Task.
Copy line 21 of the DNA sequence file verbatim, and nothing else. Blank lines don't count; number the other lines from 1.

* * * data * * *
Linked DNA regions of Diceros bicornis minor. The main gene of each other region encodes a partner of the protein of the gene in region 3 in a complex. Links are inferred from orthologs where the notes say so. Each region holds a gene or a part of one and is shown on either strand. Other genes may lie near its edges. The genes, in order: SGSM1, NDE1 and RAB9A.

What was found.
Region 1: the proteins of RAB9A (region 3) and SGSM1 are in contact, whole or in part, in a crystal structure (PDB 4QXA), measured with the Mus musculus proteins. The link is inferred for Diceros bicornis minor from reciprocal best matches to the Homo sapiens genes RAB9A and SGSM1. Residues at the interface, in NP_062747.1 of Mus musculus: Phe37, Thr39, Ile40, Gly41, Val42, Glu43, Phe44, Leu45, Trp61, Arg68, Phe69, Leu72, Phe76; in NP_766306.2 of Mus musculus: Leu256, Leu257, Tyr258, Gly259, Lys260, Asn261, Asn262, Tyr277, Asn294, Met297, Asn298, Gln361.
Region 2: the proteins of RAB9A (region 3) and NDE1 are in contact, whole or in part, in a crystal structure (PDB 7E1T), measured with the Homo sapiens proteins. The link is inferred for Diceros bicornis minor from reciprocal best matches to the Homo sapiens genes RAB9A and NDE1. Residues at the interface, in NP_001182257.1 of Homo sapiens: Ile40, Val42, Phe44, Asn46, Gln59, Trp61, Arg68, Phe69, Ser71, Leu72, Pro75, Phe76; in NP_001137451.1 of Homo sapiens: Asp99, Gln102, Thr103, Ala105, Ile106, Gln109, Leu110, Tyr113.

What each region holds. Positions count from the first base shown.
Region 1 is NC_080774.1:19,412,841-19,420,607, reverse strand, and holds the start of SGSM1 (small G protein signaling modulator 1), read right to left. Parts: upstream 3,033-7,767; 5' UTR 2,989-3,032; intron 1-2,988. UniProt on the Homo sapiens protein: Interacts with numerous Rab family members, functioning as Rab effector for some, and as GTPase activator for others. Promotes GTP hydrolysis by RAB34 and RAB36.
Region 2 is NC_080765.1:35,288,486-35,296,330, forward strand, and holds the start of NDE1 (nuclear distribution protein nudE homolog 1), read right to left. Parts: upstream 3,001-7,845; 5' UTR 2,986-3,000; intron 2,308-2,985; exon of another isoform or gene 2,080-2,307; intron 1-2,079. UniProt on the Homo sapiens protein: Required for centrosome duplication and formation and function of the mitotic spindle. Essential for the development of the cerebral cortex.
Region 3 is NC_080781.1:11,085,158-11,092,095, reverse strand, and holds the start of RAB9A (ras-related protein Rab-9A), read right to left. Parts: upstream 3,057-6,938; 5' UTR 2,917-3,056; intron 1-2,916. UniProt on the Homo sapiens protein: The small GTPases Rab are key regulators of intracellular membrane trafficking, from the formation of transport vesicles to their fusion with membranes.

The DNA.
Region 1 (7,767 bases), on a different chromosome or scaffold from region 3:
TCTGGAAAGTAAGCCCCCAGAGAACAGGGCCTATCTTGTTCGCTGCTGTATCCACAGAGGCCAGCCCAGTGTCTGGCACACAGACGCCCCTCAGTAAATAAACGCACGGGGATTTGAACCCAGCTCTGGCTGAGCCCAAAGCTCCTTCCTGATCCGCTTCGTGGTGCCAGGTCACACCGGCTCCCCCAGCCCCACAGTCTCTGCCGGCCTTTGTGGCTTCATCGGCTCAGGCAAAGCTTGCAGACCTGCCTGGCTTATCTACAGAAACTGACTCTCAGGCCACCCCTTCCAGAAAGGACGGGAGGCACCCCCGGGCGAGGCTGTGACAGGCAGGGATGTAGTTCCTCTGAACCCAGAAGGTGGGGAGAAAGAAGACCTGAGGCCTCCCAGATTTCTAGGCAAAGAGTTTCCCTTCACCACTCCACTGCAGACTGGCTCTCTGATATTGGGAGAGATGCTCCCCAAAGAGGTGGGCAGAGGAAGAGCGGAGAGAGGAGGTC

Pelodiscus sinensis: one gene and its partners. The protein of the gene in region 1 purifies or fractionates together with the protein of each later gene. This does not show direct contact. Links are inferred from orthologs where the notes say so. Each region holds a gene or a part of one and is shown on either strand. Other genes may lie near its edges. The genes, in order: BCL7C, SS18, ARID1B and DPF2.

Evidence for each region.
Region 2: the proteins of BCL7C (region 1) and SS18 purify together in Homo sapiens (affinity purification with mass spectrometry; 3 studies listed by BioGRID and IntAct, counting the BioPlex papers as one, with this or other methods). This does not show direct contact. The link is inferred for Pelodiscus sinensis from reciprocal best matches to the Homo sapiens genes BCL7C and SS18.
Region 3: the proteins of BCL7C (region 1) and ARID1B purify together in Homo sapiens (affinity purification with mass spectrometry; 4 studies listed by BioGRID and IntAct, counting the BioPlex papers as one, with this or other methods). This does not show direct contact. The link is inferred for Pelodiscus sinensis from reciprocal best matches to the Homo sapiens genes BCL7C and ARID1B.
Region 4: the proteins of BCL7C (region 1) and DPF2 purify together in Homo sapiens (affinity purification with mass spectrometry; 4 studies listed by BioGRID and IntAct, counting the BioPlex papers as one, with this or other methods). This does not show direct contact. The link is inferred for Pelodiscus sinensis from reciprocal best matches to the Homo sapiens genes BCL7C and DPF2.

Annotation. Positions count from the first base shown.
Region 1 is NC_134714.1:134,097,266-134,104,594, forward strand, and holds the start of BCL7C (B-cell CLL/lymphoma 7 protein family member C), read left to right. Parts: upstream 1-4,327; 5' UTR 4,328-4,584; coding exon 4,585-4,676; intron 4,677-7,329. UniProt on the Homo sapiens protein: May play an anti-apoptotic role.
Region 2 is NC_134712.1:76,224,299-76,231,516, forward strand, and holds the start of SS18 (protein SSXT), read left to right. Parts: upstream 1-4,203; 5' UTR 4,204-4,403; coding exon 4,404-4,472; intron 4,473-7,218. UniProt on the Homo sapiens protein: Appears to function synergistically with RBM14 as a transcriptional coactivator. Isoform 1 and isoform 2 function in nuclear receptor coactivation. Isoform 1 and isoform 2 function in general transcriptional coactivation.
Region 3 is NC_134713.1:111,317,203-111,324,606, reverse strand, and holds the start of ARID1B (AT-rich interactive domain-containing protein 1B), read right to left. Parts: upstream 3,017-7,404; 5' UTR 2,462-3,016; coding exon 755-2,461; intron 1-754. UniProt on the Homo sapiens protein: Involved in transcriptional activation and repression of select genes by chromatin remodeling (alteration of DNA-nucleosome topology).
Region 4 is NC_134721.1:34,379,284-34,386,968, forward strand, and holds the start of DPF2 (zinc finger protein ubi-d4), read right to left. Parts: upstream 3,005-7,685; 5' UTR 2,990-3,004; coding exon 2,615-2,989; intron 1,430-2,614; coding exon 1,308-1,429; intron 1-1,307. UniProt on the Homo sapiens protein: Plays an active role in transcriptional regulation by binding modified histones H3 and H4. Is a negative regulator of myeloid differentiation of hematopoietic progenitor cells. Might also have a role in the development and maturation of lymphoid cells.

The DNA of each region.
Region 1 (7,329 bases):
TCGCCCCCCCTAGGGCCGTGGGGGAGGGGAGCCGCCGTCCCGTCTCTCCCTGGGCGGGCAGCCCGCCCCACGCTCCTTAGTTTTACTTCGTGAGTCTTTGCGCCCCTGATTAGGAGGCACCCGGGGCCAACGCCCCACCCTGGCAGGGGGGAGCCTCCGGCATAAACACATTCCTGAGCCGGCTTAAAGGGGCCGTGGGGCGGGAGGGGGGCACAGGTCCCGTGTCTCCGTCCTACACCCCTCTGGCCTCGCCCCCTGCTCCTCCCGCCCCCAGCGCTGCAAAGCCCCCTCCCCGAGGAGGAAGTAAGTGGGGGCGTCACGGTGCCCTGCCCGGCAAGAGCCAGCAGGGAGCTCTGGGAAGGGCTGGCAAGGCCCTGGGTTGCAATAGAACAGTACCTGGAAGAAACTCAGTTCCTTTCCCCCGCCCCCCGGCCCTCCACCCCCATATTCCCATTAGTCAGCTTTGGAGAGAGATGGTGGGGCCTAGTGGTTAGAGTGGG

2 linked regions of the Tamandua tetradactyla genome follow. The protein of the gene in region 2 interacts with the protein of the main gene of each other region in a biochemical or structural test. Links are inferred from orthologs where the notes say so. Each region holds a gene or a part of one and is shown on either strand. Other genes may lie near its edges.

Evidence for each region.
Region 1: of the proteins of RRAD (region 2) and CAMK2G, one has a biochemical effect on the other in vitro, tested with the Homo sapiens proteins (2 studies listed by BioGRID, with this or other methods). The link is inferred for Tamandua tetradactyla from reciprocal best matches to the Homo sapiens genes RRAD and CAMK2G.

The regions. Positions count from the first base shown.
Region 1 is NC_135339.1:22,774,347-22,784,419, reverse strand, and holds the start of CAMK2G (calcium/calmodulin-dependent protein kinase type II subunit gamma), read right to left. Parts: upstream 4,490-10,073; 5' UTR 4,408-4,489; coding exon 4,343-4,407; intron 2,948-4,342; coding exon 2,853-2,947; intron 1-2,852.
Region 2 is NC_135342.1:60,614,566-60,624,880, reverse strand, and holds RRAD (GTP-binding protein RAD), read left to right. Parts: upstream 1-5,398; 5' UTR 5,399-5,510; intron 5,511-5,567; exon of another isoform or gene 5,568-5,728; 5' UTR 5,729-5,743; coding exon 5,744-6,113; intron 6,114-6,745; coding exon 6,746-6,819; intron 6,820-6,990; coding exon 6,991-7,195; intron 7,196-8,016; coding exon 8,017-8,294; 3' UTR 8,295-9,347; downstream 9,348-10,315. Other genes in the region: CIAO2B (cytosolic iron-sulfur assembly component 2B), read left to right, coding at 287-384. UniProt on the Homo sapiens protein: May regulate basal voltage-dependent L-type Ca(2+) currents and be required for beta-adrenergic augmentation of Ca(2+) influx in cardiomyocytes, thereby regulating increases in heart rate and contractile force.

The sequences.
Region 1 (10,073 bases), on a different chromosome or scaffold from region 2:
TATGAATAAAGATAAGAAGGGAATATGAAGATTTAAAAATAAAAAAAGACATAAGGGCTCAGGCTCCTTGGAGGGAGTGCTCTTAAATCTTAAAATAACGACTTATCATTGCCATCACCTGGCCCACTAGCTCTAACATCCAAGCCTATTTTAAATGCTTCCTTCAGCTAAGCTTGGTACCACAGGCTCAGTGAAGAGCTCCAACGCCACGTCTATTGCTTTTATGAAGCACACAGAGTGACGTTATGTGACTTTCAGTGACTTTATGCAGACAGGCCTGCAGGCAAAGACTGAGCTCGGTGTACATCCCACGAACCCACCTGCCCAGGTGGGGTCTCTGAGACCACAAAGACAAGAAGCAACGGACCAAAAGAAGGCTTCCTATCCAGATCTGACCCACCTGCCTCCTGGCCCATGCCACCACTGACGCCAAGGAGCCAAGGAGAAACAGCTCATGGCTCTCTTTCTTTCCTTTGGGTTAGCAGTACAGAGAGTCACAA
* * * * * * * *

Region 4 is NC_134721.1:34,379,284-34,386,968, forward strand, and holds the start of DPF2 (zinc finger protein ubi-d4), read right to left. Parts: upstream 3,005-7,685; 5' UTR 2,990-3,004; coding exon 2,615-2,989; intron 1,430-2,614; coding exon 1,308-1,429; intron 1-1,307. UniProt on the Homo sapiens protein: Plays an active role in transcriptional regulation by binding modified histones H3 and H4. Is a negative regulator of myeloid differentiation of hematopoietic progenitor cells. Might also have a role in the development and maturation of lymphoid cells.